Speaking about her search for her biological family, Paula (pictured) explained, “I don't know where I'm from.  What are my roots?  Who do I look like?'

Speaking about her search for her biological family, Paula (pictured) explained, “I don’t know where I’m from. What are my roots? Who do I look like?’

They discovered a distant match with a man named Joe whose family tree, which was registered online, revealed that Paula’s paternal relatives were Native American.

The tree also featured a man named Lawrence – known in his family as John – who was Paula’s father. However, he died tragically in 1982.

Fortunately, investigators were able to discover Lawrence’s younger brother Joe, who lives in Montana with the rest of the family.

Joe revealed to co-host Nicky Campbell that his sibling, who had no other children, never knew he had a daughter but would have tried to find her had he known.

Response: The next of kin met for the first time via a video call, where viewers became emotional about the introduction

Response: The next of kin met for the first time via a video call, where viewers became emotional about the introduction

Paula’s Uncle Joe also explained that his grandfather George was part of the Comanche tribe in Oklahoma.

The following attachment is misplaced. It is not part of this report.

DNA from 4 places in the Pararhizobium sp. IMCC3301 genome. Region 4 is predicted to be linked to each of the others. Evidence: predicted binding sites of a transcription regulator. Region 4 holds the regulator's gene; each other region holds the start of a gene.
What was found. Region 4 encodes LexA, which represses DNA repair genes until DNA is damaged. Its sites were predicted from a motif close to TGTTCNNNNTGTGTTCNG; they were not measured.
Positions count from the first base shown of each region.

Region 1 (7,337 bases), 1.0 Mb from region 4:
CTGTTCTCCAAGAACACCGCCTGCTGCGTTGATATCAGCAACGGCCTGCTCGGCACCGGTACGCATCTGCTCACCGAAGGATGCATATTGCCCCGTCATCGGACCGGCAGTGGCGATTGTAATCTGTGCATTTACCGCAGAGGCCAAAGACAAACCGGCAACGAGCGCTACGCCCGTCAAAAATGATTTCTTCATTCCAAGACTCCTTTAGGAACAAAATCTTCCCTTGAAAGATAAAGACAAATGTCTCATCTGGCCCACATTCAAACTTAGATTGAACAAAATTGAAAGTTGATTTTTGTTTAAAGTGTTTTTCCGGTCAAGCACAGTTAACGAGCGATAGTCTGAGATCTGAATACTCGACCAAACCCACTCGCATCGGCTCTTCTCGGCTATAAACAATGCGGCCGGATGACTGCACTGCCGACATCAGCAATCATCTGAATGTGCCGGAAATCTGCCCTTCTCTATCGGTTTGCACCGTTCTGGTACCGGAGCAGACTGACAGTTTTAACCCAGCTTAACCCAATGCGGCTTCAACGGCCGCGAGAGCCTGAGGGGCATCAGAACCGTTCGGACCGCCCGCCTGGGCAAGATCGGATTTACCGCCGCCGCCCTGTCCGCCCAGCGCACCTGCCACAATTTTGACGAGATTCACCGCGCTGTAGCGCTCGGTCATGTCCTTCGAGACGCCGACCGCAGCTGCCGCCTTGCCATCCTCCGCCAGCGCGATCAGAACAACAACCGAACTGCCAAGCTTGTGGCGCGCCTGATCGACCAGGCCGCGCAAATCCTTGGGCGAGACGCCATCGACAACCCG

Paula’s aunts and uncles Joe, Mary Louise, Nancy and Richard were eager to meet and welcome their new niece, with Joe saying she would “bring John back to the family.”

The family members first met via video call, with viewers thrilled by the introduction, with one writing: “Tonight with the sisters and the aunts and uncles of Montana. I don’t cry, you cry.’

Another said: ‘Paula’s newfound relatives are such beautiful people. I’m so happy for Paula and knowing she’s loved.’

A third added: “Long Lost Family was excellent tonight. Especially the Native Americans. Really heartwarming.’

At the end of the episode, a beaming Paula said, “I can’t describe how happy I am. I belong to something. It’s the beginning of a new chapter and it’s going to be incredible.”